Afea Care Services, Author at Afea Care Services

It’s never been more important to ask R U OK?

What we’re doing at Afea this R U OK Day

It’s no secret that many of us are struggling this year more than usual. Many have reduced income, increased health anxiety and our friends in Victoria are coping with a lockdown that must feel never-ending.

At Afea, mental health has always been a focus but we’re placing even more emphasis R U OK Day this year. This year the theme is “There’s more to say after R U OK?”. Here’s what we’re we’re doing:

We’re wearing yellow

Thursday 10th September 2020 is R U OK Day. Everyone in the office and even some of our carers are wearing yellow. It’s the colour of the charity R U OK Day and is a visual reminder to start a conversation.

We started our day with mindfulness

There’s evidence that mindfulness-based programs can improve stress resilience, relationships and help anxiety and depression. We have long been advocates of mindfulness at Afea and often include it in our team training sessions. Today, for  R U OK Day, we began our day with a mindfulness session so we can get in touch with our emotions and start our day with a clear state of mind.

We’re keeping an eye out

At Afea, we’re committed to providing a safe workplace where everyone can be comfortable showing their true selves. We encourage all our staff to think about their colleagues and clients and to keep an eye out if things don’t look quite right. If we don’t think we’re the right person to offer support, we do our best to find help through our Employee Assistance Programme or the person’s family member.

We’re encouraging everyone to continue the conversation

If anyone has a concern about a colleague, family member or friend, we encourage them to start a conversation and follow up with them after today.

Here are some things to keep in mind:

  1. Ask – When you ask the question, make sure you’re somewhere private and quiet. You want the person to feel comfortable enough to say ‘No’ if that’s what they’re feeling.
  2. Listen – Instead of trying to solve the problem, the best thing to do is listen. Don’t judge them or make any assumptions. Acknowledge that the problem sounds tough and show the person you’ve been listening by repeating the key points back to them.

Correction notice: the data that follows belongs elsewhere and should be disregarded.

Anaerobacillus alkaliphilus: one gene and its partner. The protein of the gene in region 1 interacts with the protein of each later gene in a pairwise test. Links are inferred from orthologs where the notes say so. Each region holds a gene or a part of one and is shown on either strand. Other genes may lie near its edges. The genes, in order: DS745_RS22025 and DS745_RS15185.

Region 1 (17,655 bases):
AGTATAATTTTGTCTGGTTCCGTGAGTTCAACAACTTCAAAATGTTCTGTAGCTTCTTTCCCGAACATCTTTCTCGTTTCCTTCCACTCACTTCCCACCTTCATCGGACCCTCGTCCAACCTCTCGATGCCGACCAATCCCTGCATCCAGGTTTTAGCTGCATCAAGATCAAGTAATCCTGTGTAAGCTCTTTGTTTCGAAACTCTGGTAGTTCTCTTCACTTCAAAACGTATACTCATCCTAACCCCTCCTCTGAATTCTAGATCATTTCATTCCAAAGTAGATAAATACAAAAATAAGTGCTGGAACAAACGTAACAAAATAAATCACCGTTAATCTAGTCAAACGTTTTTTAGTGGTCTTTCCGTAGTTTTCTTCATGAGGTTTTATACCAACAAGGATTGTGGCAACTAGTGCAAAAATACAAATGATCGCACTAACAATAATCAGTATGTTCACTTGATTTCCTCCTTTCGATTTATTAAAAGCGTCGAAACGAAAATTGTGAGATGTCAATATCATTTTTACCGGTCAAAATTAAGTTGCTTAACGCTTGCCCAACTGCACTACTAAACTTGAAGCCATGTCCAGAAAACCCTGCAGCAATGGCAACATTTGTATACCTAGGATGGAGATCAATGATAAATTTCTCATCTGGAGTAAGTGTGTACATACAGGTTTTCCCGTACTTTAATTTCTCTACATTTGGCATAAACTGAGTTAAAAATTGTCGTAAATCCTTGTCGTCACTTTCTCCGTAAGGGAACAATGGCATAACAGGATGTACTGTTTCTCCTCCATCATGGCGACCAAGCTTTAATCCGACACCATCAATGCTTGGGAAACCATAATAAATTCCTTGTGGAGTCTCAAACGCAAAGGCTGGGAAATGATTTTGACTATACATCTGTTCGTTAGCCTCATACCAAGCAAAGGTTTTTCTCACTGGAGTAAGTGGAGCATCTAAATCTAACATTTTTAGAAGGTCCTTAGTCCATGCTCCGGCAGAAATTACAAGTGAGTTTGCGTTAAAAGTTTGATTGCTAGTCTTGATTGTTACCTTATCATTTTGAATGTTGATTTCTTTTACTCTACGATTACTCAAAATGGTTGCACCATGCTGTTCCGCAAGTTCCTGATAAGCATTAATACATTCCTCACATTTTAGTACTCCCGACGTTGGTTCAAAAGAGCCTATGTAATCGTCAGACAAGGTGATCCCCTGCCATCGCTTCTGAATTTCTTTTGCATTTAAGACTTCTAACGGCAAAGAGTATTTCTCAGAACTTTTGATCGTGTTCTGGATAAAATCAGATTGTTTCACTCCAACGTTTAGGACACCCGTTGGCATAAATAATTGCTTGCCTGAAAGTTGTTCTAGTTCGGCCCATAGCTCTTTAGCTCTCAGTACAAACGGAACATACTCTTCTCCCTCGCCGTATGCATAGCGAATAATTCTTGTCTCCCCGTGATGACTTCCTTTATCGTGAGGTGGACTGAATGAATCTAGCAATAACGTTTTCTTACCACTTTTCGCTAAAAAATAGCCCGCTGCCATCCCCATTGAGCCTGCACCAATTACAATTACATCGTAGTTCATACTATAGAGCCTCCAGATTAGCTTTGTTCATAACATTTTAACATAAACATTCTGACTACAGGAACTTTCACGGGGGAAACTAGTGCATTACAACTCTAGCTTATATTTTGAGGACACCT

3. Encourage action – Ask them how they might have solved the problem in the past or what they think might help. They may need some expert help from a GP or a psychologist so encourage them to seek professional help.
  4. Check in – the theme for this year is ‘There’s more to say after R U OK?’ and we’re encouraging everyone to follow up. Put a reminder in your diary to check in with your friend in a few weeks. Remind them that you’re there for them and want to help if they need it.

We’re encouraging everyone to think of others in their lives who may not be ok

In these isolated times, many people simply haven’t seen their friends or family so may not know how they’re doing. We’re encouraging everyone to check in with people they haven’t seen in a while. Send them a letter or even bake them something and leave it on their doorstep. Ask that important question – R U OK and follow up in a few weeks. You never know if it’s the conversation that might change a life.

Visit the R U OK website for more conversation tips.

Why it’s more important than ever to keep Australia beautiful

Did you know that this week is Keep Australia Beautiful week? The Keep Australia Beautiful movement was founded in 1968 and has been working towards a sustainable and litter free Australia ever since.

Never before has it been so challenging yet so important to look after our country. There aren’t any community litter cleaning events this year due to COVID-19 so the approach is a bit different. We need to focus on how to ensure litter doesn’t reach our bushland and waterways in the first place.

For us at Afea, having a beautiful country isn’t just about cleaning up. We believe our country is also beautiful because of our actions and the way we treat each other. Here are some things we can do as individuals and families to keep Australia beautiful.

Don’t throw litter on the ground

This is an obvious one. When you’re out and about, always find a bin for your rubbish and if there isn’t a bin, take it home with you. It’s particularly important to make sure we throw out litter away as it can help stop the spread of disease. Also, make sure don’t leave your cigarette butts on the floor. Aussie smokers dispose of billions of butts each year which could end up in nature.

Try not to use single-use plastics

Before this year, we were doing well at reducing single-use items – using a Keep Cup was becoming habitual and some restaurants would even allow take-away in reusable containers. That’s all changed due to COVID-19, as these reusable containers could be too much of a hygiene risk for restaurant staff.